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A 17.43ct Imperial bi-coloured topaz with a striking yellow to pink gradient is set in rose gold and surrounded by sapphires in this ring by Australian designer Katherine Jetter (POA).

Next, let’s head over to Australia, the world’s leading supplier of multi-coloured opals, with mines located at Coober Pedy and Andamooka in the south as well as the famous Lightning Ridge in New South Wales. Their kaleidoscopic colour play makes opals a favourite with contemporary jewellery designers such as Katherine Jetter. Born in Australia but now residing in New Mexico, she is known for her luxurious yet laidback pieces that showcase the brilliant prismatic fire of opals sourced from her home country. Her latest couture collection also incorporates other semi-precious stones such as topaz, aquamarine, tourmaline, and rubellite, all hand-selected for their alluring colours and radiance. In a number of pieces, precious stones such as diamonds and sapphires are used as accents, with colour-graduated pink, yellow and orange sapphires mirroring the shifting hue of a 17.43ct Imperial bi-coloured topaz in a stunning cocktail ring. This particular gemstone was mined in the Vermillion mine in Brazil and only three of its kind are currently available for purchase in the world, making it a true collectors’ stone.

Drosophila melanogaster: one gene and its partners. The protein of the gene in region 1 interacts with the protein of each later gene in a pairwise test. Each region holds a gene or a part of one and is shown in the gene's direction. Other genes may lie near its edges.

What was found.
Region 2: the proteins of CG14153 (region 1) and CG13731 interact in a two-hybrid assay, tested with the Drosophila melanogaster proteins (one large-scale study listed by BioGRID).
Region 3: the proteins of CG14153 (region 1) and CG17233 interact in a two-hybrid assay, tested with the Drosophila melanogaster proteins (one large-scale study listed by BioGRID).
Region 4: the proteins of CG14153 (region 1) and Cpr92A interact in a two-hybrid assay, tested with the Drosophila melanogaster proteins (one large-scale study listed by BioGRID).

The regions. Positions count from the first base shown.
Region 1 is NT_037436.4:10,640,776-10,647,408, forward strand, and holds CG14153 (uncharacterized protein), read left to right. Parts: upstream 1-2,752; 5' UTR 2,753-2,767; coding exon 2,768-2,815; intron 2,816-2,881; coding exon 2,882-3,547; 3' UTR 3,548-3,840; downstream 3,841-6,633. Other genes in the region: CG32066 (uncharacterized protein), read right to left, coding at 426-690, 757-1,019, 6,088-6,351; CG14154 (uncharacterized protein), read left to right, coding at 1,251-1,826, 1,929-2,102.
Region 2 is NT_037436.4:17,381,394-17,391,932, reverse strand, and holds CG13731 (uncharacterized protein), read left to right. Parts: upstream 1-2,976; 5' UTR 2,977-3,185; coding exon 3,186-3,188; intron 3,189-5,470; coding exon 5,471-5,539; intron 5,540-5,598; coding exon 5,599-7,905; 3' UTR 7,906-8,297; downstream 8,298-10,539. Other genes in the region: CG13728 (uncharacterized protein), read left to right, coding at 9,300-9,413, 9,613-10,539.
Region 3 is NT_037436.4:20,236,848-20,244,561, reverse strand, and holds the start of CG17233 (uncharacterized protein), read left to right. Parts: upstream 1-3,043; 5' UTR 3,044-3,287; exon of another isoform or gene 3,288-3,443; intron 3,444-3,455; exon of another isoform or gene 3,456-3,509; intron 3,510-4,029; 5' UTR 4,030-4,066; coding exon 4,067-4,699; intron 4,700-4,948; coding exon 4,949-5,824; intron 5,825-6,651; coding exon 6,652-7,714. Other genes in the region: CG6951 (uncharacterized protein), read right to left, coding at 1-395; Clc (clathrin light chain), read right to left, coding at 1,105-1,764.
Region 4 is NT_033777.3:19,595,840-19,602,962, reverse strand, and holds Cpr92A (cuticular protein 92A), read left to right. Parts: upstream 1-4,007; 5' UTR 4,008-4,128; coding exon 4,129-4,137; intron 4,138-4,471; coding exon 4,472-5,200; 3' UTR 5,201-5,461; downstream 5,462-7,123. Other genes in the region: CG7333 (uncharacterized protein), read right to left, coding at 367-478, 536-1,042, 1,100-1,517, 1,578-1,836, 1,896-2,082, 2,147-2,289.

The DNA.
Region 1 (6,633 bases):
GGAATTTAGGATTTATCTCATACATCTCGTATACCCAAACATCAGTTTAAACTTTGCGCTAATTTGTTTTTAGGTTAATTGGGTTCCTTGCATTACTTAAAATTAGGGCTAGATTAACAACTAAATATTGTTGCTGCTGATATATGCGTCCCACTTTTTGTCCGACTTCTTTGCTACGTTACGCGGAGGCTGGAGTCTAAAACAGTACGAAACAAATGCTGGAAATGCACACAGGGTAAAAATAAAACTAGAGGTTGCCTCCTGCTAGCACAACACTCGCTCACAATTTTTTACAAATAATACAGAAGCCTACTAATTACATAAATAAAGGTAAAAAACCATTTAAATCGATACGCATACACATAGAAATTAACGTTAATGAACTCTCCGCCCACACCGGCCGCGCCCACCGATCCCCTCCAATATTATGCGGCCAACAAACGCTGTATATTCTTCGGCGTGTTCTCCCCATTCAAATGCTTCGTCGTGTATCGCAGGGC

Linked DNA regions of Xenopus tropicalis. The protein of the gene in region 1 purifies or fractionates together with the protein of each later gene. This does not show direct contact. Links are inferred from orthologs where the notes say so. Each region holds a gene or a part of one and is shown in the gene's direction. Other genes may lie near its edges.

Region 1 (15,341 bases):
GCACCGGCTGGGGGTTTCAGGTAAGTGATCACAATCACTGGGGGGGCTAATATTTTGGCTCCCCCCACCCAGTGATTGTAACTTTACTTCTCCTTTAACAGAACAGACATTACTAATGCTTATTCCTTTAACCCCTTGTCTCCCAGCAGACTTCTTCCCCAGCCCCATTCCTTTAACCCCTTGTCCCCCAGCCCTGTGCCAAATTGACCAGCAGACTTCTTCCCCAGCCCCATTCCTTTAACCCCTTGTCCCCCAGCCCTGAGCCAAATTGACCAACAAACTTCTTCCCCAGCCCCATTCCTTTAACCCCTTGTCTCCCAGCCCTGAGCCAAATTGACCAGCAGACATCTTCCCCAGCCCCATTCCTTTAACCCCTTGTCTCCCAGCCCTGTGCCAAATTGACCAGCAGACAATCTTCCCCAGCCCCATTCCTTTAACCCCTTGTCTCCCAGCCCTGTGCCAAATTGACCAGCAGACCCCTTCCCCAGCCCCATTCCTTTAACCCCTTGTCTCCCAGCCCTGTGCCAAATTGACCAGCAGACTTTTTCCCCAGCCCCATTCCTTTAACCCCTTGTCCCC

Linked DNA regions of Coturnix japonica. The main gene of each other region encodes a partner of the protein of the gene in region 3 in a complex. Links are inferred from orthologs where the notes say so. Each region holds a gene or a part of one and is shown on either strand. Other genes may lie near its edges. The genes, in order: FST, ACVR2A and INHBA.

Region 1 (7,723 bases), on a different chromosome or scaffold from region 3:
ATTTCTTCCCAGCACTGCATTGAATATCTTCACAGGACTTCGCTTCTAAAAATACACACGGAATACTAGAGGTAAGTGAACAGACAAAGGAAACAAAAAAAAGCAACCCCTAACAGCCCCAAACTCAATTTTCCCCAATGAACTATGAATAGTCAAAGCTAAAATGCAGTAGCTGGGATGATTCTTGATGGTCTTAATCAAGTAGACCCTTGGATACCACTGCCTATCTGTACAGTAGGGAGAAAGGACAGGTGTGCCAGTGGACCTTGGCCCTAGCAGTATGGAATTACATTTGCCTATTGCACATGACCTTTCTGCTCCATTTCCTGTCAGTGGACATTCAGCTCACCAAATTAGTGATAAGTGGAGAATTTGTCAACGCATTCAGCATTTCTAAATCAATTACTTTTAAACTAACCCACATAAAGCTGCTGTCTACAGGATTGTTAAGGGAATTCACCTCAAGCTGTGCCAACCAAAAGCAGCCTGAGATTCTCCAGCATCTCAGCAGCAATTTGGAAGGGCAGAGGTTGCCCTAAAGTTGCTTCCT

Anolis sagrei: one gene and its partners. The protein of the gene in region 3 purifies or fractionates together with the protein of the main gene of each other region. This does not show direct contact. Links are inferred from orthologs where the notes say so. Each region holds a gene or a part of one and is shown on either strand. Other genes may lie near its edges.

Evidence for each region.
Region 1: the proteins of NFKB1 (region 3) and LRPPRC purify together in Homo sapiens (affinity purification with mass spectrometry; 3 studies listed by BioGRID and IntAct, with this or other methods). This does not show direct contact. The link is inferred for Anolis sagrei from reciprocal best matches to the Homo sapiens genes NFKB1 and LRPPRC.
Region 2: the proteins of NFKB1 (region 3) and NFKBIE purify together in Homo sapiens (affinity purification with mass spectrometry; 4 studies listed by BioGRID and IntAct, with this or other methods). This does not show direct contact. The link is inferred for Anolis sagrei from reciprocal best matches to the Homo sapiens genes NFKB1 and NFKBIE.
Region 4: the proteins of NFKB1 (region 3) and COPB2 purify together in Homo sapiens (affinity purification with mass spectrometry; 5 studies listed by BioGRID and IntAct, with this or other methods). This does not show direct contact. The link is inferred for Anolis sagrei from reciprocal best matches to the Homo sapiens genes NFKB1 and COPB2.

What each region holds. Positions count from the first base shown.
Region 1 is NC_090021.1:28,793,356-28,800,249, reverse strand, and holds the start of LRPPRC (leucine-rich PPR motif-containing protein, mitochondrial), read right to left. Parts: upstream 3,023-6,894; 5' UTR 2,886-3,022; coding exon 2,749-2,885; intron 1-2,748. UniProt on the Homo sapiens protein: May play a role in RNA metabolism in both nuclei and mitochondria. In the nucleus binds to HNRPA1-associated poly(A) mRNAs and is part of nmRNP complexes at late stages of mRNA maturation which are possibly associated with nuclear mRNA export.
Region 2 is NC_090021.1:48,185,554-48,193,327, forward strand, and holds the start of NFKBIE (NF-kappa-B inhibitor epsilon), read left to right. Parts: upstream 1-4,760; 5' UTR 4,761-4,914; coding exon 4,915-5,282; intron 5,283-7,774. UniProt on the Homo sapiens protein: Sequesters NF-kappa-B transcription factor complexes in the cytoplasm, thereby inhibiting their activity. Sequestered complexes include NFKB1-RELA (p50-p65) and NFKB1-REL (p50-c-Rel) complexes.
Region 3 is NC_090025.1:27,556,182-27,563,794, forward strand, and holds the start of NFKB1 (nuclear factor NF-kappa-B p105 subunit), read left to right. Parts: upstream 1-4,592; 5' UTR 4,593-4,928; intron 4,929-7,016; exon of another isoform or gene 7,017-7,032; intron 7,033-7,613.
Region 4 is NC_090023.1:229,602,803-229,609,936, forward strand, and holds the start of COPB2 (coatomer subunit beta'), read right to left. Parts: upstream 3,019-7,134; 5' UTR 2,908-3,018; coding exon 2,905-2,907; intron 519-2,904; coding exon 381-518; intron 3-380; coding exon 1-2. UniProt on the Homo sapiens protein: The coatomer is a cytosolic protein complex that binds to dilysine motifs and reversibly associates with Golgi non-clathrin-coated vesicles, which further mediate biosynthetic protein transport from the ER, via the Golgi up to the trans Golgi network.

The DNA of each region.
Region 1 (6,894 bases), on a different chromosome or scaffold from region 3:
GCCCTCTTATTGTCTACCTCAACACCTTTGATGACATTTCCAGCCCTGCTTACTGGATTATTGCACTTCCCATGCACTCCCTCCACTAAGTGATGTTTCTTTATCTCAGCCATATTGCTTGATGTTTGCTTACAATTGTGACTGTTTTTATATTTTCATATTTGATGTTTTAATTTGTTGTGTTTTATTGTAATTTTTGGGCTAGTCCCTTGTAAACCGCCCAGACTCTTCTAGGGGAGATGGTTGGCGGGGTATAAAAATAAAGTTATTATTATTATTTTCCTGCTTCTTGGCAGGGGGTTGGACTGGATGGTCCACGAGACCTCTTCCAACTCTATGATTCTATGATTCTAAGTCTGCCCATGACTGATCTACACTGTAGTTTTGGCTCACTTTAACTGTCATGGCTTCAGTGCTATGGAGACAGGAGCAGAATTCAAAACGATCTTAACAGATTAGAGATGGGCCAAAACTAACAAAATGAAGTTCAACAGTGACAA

Other countries that produce coloured gemstones include India, where moonstone, iolite, aquamarine and garnet are mined in the southern states of Tamil Nadu and Karnataka. Also worth noting are Thailand, Peru and Chile, with the latter being a major source of deep-blue lapis lazuli. Closer to home, Russia’s vast mineral reserves include deposits of alexandrite and dermatoid garnet.

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Louis Vuitton ring from the Blossom high jewellery collection featuring an indigolite tourmaline set onto a milky petal-shaped opal (POA).

If further proof is needed that the jewellery industry has wholeheartedly embraced the mesmerising beauty of semi-precious gemstones, consider the fact that esteemed houses such as Boodles, Dior and Chopard have all incorporated them into recent collections. Having first dipped its toe in the realms of high jewellery eight years ago, Louis Vuitton also presented an assured collection at Paris Couture based on its iconic flower monogram, blooming with a colourful bouquet of gems.

While our whirlwind tour is by no means comprehensive, it does give some insight into the origins of where semi-precious gemstones come from around the world. From the elegant, pale glow of a rosy-hued morganite or pale blue aquamarine to the fiery hue of a red spinel or mandarin garnet, these coloured gems from all corners of the globe open up a limitless world of creativity and innovation.